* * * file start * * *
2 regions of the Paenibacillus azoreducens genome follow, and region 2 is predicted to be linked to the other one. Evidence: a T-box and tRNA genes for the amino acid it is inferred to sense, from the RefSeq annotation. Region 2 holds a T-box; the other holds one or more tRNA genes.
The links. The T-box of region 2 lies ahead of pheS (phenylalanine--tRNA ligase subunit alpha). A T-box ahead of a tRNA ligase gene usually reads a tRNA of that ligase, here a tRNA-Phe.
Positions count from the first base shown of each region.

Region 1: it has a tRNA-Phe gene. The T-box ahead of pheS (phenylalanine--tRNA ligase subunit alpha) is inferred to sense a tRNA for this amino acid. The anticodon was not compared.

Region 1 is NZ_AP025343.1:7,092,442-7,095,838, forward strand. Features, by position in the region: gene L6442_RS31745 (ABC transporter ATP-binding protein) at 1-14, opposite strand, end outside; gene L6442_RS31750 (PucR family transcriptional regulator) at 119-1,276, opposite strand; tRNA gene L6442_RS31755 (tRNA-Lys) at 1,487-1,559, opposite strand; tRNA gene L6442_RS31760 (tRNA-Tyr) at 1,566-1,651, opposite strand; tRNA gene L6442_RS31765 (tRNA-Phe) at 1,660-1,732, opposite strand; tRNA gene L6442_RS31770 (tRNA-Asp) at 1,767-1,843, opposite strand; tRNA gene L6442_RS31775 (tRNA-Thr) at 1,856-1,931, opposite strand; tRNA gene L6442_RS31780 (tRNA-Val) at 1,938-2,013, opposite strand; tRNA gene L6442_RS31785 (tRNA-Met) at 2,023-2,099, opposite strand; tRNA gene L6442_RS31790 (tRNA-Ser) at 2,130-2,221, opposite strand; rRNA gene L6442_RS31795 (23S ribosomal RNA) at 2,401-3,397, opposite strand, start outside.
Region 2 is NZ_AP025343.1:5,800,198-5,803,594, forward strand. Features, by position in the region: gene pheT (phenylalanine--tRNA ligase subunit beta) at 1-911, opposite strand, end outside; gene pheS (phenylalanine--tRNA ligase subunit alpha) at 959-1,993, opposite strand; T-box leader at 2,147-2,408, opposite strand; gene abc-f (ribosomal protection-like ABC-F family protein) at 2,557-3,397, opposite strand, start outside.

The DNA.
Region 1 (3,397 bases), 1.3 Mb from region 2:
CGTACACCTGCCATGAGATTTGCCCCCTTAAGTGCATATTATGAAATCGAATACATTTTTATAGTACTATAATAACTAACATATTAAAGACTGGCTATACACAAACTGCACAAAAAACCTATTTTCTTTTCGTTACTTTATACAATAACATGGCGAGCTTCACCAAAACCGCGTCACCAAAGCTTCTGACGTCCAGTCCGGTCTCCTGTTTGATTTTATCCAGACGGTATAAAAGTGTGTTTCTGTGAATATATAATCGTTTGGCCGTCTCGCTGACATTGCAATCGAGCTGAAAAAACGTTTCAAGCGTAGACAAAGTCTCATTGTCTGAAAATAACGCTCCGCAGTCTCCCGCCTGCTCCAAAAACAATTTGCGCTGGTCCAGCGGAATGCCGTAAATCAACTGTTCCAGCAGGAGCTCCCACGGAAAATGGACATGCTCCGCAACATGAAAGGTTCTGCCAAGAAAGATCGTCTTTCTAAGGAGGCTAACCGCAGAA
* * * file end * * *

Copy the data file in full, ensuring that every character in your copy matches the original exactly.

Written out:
2 regions of the Paenibacillus azoreducens genome follow, and region 2 is predicted to be linked to the other one. Evidence: a T-box and tRNA genes for the amino acid it is inferred to sense, from the RefSeq annotation. Region 2 holds a T-box; the other holds one or more tRNA genes.
The links. The T-box of region 2 lies ahead of pheS (phenylalanine--tRNA ligase subunit alpha). A T-box ahead of a tRNA ligase gene usually reads a tRNA of that ligase, here a tRNA-Phe.
Positions count from the first base shown of each region.

Region 1: it has a tRNA-Phe gene. The T-box ahead of pheS (phenylalanine--tRNA ligase subunit alpha) is inferred to sense a tRNA for this amino acid. The anticodon was not compared.

Region 1 is NZ_AP025343.1:7,092,442-7,095,838, forward strand. Features, by position in the region: gene L6442_RS31745 (ABC transporter ATP-binding protein) at 1-14, opposite strand, end outside; gene L6442_RS31750 (PucR family transcriptional regulator) at 119-1,276, opposite strand; tRNA gene L6442_RS31755 (tRNA-Lys) at 1,487-1,559, opposite strand; tRNA gene L6442_RS31760 (tRNA-Tyr) at 1,566-1,651, opposite strand; tRNA gene L6442_RS31765 (tRNA-Phe) at 1,660-1,732, opposite strand; tRNA gene L6442_RS31770 (tRNA-Asp) at 1,767-1,843, opposite strand; tRNA gene L6442_RS31775 (tRNA-Thr) at 1,856-1,931, opposite strand; tRNA gene L6442_RS31780 (tRNA-Val) at 1,938-2,013, opposite strand; tRNA gene L6442_RS31785 (tRNA-Met) at 2,023-2,099, opposite strand; tRNA gene L6442_RS31790 (tRNA-Ser) at 2,130-2,221, opposite strand; rRNA gene L6442_RS31795 (23S ribosomal RNA) at 2,401-3,397, opposite strand, start outside.
Region 2 is NZ_AP025343.1:5,800,198-5,803,594, forward strand. Features, by position in the region: gene pheT (phenylalanine--tRNA ligase subunit beta) at 1-911, opposite strand, end outside; gene pheS (phenylalanine--tRNA ligase subunit alpha) at 959-1,993, opposite strand; T-box leader at 2,147-2,408, opposite strand; gene abc-f (ribosomal protection-like ABC-F family protein) at 2,557-3,397, opposite strand, start outside.

The DNA.
Region 1 (3,397 bases), 1.3 Mb from region 2:
CGTACACCTGCCATGAGATTTGCCCCCTTAAGTGCATATTATGAAATCGAATACATTTTTATAGTACTATAATAACTAACATATTAAAGACTGGCTATACACAAACTGCACAAAAAACCTATTTTCTTTTCGTTACTTTATACAATAACATGGCGAGCTTCACCAAAACCGCGTCACCAAAGCTTCTGACGTCCAGTCCGGTCTCCTGTTTGATTTTATCCAGACGGTATAAAAGTGTGTTTCTGTGAATATATAATCGTTTGGCCGTCTCGCTGACATTGCAATCGAGCTGAAAAAACGTTTCAAGCGTAGACAAAGTCTCATTGTCTGAAAATAACGCTCCGCAGTCTCCCGCCTGCTCCAAAAACAATTTGCGCTGGTCCAGCGGAATGCCGTAAATCAACTGTTCCAGCAGGAGCTCCCACGGAAAATGGACATGCTCCGCAACATGAAAGGTTCTGCCAAGAAAGATCGTCTTTCTAAGGAGGCTAACCGCAGAA